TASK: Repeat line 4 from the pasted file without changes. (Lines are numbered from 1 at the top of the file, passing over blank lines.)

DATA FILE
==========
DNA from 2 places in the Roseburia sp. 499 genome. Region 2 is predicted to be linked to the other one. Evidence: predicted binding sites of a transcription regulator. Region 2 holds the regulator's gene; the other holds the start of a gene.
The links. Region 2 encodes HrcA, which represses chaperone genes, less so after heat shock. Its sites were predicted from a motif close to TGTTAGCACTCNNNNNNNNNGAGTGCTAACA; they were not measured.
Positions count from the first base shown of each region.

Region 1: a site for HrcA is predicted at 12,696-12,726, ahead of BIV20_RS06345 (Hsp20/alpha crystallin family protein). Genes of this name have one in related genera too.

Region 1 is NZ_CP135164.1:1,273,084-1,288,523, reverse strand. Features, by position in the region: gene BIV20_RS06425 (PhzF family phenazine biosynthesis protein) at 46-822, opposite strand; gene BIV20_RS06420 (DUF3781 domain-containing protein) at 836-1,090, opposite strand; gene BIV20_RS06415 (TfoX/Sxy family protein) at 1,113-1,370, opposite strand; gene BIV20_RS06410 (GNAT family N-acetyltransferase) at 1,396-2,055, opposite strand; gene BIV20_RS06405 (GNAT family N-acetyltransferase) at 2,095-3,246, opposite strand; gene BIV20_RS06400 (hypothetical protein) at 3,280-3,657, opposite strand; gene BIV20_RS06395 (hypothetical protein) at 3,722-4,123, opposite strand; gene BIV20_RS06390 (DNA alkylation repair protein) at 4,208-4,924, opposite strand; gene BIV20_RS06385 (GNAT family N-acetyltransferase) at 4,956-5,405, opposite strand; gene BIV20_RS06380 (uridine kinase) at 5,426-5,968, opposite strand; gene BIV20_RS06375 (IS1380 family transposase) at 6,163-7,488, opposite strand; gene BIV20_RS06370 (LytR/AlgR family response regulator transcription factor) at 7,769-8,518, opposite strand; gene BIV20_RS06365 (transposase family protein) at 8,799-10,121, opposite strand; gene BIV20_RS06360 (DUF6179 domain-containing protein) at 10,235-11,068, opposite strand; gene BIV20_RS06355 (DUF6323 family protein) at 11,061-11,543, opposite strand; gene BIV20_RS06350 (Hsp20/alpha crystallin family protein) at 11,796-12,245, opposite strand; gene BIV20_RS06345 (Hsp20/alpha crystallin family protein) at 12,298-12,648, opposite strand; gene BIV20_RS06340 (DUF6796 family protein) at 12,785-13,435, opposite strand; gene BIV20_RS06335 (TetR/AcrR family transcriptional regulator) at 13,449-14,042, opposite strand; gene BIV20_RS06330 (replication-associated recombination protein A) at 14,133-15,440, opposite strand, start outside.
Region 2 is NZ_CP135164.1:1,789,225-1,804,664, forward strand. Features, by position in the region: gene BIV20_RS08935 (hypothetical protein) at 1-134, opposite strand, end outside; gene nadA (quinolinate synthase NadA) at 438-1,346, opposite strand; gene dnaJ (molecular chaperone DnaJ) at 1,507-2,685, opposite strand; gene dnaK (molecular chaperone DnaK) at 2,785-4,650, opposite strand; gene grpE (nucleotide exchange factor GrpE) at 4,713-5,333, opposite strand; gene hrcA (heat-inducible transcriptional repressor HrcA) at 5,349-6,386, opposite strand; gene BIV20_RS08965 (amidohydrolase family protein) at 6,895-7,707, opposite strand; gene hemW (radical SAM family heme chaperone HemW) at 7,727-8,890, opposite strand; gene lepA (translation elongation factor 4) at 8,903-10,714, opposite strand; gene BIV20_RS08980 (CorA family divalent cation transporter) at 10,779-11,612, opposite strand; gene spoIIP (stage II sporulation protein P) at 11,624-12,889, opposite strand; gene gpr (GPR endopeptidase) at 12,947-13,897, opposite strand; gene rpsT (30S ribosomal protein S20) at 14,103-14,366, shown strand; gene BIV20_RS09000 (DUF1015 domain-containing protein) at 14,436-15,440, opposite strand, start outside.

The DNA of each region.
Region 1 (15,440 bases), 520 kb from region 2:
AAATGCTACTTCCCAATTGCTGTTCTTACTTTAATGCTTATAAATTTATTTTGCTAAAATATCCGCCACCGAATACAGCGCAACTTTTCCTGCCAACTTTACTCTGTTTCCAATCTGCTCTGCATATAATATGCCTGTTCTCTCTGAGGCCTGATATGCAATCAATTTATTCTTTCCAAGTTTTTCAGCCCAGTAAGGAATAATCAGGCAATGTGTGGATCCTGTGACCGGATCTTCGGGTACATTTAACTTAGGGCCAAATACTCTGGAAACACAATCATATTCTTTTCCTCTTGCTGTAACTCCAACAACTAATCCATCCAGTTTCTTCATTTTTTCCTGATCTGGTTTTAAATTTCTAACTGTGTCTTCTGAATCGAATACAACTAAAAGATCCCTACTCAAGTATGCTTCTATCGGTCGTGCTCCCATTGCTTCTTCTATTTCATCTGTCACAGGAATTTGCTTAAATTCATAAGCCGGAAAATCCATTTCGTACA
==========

Region 1: a site for HrcA is predicted at 12,696-12,726, ahead of BIV20_RS06345 (Hsp20/alpha crystallin family protein). Genes of this name have one in related genera too.